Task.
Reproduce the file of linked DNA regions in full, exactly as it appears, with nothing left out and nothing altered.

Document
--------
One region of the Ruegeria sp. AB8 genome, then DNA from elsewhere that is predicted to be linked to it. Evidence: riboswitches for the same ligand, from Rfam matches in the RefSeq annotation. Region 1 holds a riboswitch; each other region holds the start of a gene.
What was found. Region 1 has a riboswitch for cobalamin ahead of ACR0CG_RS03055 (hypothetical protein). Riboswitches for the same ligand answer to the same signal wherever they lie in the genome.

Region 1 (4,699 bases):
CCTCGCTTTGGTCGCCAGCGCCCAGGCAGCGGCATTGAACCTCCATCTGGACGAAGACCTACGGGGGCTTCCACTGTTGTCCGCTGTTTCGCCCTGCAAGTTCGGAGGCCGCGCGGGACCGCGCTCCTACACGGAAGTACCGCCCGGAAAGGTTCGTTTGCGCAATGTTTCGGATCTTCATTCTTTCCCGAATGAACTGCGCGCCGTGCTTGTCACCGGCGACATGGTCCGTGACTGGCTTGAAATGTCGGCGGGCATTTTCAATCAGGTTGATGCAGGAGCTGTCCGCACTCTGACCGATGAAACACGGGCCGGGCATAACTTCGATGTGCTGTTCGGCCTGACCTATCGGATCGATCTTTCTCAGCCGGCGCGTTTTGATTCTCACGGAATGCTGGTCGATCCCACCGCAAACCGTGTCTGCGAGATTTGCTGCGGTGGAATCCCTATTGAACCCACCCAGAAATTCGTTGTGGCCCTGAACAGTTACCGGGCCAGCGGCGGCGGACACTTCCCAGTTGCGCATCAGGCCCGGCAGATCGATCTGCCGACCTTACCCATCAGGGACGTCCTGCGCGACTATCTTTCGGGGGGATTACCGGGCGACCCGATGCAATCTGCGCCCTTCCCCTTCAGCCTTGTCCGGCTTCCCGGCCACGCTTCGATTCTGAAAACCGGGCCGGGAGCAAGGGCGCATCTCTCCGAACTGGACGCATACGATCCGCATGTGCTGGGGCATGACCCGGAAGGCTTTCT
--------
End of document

One region of the Ruegeria sp. AB8 genome, then DNA from elsewhere that is predicted to be linked to it. Evidence: riboswitches for the same ligand, from Rfam matches in the RefSeq annotation. Region 1 holds a riboswitch; each other region holds the start of a gene.
What was found. Region 1 has a riboswitch for cobalamin ahead of ACR0CG_RS03055 (hypothetical protein). Riboswitches for the same ligand answer to the same signal wherever they lie in the genome.

Region 1 (4,699 bases):
CCTCGCTTTGGTCGCCAGCGCCCAGGCAGCGGCATTGAACCTCCATCTGGACGAAGACCTACGGGGGCTTCCACTGTTGTCCGCTGTTTCGCCCTGCAAGTTCGGAGGCCGCGCGGGACCGCGCTCCTACACGGAAGTACCGCCCGGAAAGGTTCGTTTGCGCAATGTTTCGGATCTTCATTCTTTCCCGAATGAACTGCGCGCCGTGCTTGTCACCGGCGACATGGTCCGTGACTGGCTTGAAATGTCGGCGGGCATTTTCAATCAGGTTGATGCAGGAGCTGTCCGCACTCTGACCGATGAAACACGGGCCGGGCATAACTTCGATGTGCTGTTCGGCCTGACCTATCGGATCGATCTTTCTCAGCCGGCGCGTTTTGATTCTCACGGAATGCTGGTCGATCCCACCGCAAACCGTGTCTGCGAGATTTGCTGCGGTGGAATCCCTATTGAACCCACCCAGAAATTCGTTGTGGCCCTGAACAGTTACCGGGCCAGCGGCGGCGGACACTTCCCAGTTGCGCATCAGGCCCGGCAGATCGATCTGCCGACCTTACCCATCAGGGACGTCCTGCGCGACTATCTTTCGGGGGGATTACCGGGCGACCCGATGCAATCTGCGCCCTTCCCCTTCAGCCTTGTCCGGCTTCCCGGCCACGCTTCGATTCTGAAAACCGGGCCGGGAGCAAGGGCGCATCTCTCCGAACTGGACGCATACGATCCGCATGTGCTGGGGCATGACCCGGAAGGCTTTCT